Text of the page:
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    There's Cold, and Then There is COLD

    1/23/2014, 6:57:31 AM

    Thursday, 11:55 A.M.

    SO, you think it's cold out. Well, it is. And it has been. Temperatures from New York state westward to the eastern Dakotas are below normal for the month to date, and around the Great Lakes and Ohio Valley, that departure from normal is in the 3- to 6-degree range on average. We suffered through the severe arctic outbreak back on January 7, and record low maximum temperatures were set on Wednesday in parts of Kentucky, Ohio, Virginia, West Virginia, North Carolina, Maryland, Delaware, Pennsylvania and New Jersey. There's even some snow and ice in the forecast across Texas from San Antonio to Houston over the next 36 hours as the low-level cold is overrun by moisture from the south and southwest.

    There's a bitterly cold air mass in place now from the Plains to the western Ohio Valley behind the weak wave of low pressure that has moved from Michigan into northwestern Pennsylvania this morning. The lowest temperatures as of 12z this morning:

    Behind the cold front crossing the Midwest tomorrow night, another blast of bitter arctic air will move into the region. That frigid air will sweep across the Lakes and Ohio Valley Saturday, and into the mid-Atlantic states and New England Saturday night into Sunday. The core of the coldest air will actually pass north of the Lakes and by northern New England, but it will still be much below normal in much of the Midwest and Ohio Valley to the mid-Atlantic states. Here's a look at the 6z January 23 GFS ensembles 2-meter temperature anomalies for Sunday:

    This cold air mass, though, won't get very far south. In fact, still another wave of low pressure will move out of the Midwest and across the Lower Lakes late Saturday night and Sunday. The latest model guidance brings that low to near Detroit Sunday evening. The 12z January 23 NAM surface forecast:

    As stated in yesterday's post, this storm is going to perform much more like a classic Alberta Clipper. Determine the track, and most of the snow will be on the cold side of the arctic boundary, and generally north of the track of the storm itself. It looks now as if that will include portions of Minnesota and Wisconsin to maybe northernmost Illinois, then across Michigan and perhaps northern sections of Indiana and Ohio into northern Pennsylvania and Upstate and then central and northern New England. Expected snow amounts in the heart of this storm will be in general 3 to 6 inches with locally higher amounts.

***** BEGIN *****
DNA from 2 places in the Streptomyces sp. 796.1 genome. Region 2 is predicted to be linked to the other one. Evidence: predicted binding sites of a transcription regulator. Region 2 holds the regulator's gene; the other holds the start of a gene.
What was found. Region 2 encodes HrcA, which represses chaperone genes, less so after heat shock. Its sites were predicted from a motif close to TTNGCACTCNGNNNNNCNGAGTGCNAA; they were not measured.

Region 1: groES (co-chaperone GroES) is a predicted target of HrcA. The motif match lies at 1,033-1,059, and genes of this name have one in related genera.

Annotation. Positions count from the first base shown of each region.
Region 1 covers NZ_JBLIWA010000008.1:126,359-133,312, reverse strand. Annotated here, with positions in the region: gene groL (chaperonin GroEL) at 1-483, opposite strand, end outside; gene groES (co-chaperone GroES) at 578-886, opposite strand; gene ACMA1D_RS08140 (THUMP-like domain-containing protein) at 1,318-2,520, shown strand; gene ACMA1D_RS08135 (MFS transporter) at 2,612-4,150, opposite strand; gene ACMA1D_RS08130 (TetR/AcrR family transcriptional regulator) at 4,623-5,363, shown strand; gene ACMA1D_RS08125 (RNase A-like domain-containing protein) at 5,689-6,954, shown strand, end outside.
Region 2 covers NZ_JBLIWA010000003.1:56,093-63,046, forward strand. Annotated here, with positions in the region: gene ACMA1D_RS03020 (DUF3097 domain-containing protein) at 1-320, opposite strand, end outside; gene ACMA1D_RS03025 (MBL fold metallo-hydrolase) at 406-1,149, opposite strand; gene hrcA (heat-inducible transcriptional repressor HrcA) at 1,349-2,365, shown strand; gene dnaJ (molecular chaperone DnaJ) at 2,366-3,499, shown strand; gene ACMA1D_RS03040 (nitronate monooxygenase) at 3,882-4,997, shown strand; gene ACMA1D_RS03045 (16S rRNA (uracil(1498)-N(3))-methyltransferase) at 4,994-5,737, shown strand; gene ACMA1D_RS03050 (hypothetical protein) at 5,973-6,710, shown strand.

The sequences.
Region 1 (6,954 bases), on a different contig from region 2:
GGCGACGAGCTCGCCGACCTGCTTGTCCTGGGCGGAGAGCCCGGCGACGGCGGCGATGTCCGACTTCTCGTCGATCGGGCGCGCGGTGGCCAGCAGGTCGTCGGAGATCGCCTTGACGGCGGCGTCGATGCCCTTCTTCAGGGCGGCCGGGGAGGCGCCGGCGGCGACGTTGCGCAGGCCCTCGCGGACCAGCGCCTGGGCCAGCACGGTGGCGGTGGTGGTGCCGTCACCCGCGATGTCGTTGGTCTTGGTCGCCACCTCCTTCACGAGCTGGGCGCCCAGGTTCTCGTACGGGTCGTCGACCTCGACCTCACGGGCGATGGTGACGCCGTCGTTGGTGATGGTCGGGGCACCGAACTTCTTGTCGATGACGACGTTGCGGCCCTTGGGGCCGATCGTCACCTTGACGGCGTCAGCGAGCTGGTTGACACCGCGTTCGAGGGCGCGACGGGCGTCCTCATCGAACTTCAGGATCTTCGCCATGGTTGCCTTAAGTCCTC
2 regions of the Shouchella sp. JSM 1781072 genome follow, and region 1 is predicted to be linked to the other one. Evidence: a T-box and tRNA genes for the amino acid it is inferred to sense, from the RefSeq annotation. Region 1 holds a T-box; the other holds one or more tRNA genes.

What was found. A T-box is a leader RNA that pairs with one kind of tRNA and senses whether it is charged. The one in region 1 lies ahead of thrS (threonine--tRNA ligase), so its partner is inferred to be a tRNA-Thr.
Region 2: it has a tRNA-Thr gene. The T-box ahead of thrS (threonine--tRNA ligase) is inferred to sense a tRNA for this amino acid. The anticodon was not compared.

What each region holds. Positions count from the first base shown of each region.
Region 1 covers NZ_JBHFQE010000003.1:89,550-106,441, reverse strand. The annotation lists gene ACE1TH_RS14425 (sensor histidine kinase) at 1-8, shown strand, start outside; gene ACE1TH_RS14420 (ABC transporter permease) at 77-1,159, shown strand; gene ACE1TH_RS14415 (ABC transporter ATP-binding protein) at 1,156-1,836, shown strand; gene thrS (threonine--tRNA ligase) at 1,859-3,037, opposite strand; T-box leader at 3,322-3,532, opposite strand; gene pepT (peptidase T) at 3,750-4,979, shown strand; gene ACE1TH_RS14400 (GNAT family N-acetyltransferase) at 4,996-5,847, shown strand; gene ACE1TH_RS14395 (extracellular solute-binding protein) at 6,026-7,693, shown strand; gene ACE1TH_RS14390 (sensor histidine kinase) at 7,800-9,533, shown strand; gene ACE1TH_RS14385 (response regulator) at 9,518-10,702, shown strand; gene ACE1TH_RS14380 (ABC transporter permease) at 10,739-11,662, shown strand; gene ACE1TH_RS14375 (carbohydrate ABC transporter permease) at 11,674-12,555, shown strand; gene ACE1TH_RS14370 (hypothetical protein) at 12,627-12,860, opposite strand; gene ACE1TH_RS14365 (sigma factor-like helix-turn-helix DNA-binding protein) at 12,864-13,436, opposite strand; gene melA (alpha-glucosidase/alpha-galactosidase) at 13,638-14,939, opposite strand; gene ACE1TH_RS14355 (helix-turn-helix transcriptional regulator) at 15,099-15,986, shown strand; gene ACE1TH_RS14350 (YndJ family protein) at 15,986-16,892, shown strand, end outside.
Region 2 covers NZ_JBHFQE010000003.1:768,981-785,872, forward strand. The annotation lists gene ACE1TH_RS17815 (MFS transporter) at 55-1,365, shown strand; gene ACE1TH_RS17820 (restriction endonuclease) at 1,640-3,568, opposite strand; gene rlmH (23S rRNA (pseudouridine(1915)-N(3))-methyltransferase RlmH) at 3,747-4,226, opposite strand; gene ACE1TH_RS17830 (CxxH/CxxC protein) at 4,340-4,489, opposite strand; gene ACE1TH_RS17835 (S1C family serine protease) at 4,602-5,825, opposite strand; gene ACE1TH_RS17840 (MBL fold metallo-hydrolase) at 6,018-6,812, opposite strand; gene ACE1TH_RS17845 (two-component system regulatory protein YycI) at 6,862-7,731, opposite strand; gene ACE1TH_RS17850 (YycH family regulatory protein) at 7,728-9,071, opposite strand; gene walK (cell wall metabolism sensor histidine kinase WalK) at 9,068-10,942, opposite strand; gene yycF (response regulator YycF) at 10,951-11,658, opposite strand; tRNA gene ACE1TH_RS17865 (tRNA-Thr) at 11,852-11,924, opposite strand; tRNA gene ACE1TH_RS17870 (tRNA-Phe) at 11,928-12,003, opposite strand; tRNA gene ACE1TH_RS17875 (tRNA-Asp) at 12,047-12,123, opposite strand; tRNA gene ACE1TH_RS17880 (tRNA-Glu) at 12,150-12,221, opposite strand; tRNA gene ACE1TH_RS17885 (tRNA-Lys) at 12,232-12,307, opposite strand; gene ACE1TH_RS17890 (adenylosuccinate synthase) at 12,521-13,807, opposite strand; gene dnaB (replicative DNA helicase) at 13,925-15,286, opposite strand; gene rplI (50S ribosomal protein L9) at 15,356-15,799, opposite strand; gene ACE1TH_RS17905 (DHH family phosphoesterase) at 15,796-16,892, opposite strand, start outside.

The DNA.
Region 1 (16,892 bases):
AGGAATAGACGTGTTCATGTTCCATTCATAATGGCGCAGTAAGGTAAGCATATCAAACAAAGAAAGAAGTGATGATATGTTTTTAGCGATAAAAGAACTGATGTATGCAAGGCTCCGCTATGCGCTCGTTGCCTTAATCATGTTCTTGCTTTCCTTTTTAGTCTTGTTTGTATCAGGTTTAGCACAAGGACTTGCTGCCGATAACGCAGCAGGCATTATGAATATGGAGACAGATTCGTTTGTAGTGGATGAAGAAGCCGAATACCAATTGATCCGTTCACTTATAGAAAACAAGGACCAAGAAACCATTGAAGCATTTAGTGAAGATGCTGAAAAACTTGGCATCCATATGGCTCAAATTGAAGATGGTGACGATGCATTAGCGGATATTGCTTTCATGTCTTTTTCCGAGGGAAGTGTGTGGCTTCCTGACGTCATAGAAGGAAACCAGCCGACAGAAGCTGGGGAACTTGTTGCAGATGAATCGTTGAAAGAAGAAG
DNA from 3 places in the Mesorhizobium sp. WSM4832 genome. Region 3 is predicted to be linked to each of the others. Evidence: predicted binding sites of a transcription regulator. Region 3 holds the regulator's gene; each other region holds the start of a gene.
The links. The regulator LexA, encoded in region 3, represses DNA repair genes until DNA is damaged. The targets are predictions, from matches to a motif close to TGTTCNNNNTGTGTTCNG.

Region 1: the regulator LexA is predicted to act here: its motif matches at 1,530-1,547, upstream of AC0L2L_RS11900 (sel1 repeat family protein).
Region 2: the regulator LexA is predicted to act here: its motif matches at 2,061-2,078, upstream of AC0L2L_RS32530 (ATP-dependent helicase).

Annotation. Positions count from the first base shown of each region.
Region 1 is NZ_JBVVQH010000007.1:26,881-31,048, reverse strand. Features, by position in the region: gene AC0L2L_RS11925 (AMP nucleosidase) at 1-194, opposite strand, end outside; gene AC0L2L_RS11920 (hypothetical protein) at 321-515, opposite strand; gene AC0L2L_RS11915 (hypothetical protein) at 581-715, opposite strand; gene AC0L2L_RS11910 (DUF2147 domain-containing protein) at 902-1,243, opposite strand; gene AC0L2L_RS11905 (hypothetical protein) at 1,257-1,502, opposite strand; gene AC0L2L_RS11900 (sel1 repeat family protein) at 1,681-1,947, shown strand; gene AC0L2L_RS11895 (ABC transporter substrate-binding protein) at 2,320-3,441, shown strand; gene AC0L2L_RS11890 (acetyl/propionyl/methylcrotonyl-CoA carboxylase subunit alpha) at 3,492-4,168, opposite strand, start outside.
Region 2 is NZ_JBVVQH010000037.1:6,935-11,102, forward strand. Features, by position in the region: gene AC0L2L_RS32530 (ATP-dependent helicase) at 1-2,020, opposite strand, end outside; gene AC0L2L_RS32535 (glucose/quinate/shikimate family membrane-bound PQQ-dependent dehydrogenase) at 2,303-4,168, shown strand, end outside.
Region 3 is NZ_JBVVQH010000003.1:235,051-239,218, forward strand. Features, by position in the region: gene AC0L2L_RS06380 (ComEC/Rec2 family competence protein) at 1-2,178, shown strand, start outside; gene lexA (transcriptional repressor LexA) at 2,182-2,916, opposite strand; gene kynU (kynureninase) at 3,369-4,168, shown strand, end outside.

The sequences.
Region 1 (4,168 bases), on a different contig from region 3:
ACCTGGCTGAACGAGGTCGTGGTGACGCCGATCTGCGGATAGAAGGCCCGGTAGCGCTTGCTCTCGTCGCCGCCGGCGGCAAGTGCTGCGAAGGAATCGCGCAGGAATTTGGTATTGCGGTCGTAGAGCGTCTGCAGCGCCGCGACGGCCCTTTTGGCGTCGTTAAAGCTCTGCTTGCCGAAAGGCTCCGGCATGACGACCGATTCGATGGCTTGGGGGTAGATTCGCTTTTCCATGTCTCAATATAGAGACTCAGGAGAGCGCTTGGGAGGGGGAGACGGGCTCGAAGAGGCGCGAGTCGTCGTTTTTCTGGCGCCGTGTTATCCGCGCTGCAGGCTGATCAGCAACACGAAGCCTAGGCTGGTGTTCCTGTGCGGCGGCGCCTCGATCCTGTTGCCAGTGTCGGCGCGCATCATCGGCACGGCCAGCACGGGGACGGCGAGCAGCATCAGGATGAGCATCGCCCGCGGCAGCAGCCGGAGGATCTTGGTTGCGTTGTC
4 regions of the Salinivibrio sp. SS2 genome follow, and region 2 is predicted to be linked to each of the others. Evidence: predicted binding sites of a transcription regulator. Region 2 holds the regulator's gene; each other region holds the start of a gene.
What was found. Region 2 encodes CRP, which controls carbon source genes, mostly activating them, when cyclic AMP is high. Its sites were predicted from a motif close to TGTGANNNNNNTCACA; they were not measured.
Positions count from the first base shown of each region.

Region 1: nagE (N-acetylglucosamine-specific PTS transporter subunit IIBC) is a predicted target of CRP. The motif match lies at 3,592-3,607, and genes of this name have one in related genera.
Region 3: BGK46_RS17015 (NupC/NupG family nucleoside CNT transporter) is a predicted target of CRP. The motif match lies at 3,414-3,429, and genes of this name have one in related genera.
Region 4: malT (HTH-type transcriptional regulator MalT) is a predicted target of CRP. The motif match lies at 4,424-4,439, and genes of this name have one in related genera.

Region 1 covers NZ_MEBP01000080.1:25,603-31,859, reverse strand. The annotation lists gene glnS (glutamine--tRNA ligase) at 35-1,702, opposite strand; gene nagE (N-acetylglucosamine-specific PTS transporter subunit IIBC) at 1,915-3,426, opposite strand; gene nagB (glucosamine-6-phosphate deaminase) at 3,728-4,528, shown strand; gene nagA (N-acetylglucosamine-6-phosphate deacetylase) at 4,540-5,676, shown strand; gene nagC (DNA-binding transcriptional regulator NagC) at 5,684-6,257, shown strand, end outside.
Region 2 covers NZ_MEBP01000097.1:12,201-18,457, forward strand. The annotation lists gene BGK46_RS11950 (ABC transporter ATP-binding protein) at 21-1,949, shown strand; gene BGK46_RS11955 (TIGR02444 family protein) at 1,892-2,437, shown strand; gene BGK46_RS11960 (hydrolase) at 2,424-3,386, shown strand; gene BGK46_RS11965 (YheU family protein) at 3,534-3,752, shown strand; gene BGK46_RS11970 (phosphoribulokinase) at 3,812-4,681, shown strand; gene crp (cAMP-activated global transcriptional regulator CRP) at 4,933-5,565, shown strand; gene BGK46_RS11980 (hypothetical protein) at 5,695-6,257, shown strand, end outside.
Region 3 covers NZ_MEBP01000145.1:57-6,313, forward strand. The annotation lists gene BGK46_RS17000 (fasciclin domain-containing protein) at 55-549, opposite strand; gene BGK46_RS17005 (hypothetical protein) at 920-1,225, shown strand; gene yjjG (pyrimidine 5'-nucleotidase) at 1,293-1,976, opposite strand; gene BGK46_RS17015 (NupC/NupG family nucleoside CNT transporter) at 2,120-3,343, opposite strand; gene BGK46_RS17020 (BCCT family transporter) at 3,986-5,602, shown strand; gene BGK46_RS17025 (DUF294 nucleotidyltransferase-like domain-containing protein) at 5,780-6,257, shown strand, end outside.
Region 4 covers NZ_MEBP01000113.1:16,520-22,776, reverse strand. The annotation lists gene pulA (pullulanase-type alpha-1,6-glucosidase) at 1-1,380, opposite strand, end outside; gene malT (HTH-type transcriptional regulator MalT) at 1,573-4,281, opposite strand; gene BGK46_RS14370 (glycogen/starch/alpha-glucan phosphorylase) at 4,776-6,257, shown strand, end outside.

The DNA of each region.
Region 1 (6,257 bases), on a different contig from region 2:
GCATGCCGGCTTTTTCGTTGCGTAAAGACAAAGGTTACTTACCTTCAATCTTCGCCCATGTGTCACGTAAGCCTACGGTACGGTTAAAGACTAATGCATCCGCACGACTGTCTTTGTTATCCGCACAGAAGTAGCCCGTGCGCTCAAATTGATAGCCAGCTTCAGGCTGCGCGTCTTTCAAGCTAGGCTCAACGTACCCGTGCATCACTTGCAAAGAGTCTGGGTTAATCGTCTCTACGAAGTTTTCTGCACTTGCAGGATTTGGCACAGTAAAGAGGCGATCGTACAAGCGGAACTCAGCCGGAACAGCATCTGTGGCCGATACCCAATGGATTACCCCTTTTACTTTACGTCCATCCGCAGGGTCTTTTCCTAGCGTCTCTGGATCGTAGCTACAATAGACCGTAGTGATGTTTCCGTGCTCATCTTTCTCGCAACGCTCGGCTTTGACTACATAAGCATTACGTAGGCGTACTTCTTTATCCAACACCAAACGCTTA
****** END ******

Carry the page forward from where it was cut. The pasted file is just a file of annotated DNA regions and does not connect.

What follows, though, is a really cold air mass! A 1047mb high will move into the Dakotas Monday night, pushing the bitter air mass well to the south. Here's the latest 850mb temperature forecasts for Monday morning:

    By Tuesday evening, the frigid air mass will have plowed through Texas and off the Gulf Coast into Florida:

    Chicago will likely get two consecutive days with temperatures failing to reach zero, and there could be one in Detroit, too. Look at the projected temperature anomalies for Tuesday:

    That same massive high moving into the Dakotas Monday will find its way slowly to the lower Mississippi Valley and Tennessee Valleys on Wednesday, and it will represent a very stable set up. In other words, the coldest air will be in the low levels of the column, as is the case with arctic air masses, the air being so cold and dense. Up above there will be a temperature inversion, with somewhat warmer air starting to show up at midweek on the Plains, spreading slowly east the rest of the week. With that strong inversion in place, though, mixing of any of that warming down to the surface will be very slow at first, given the low sun angles.

    Quite honestly, it will likely be the coldest three-day stretch of weather seen in a long time from the eastern Plains to the Appalachians, if not the East Coast. On can only hope that Punxsutawney Phil fails to see his shadow on February 2, but I highly doubt that will happen. The cold will begin to ease in early February, that seems likely, but I wouldn't be planning on digging out the summer shorts just yet.

    The views expressed are those of the author and not necessarily those of AccuWeather, Inc. or AccuWeather.com


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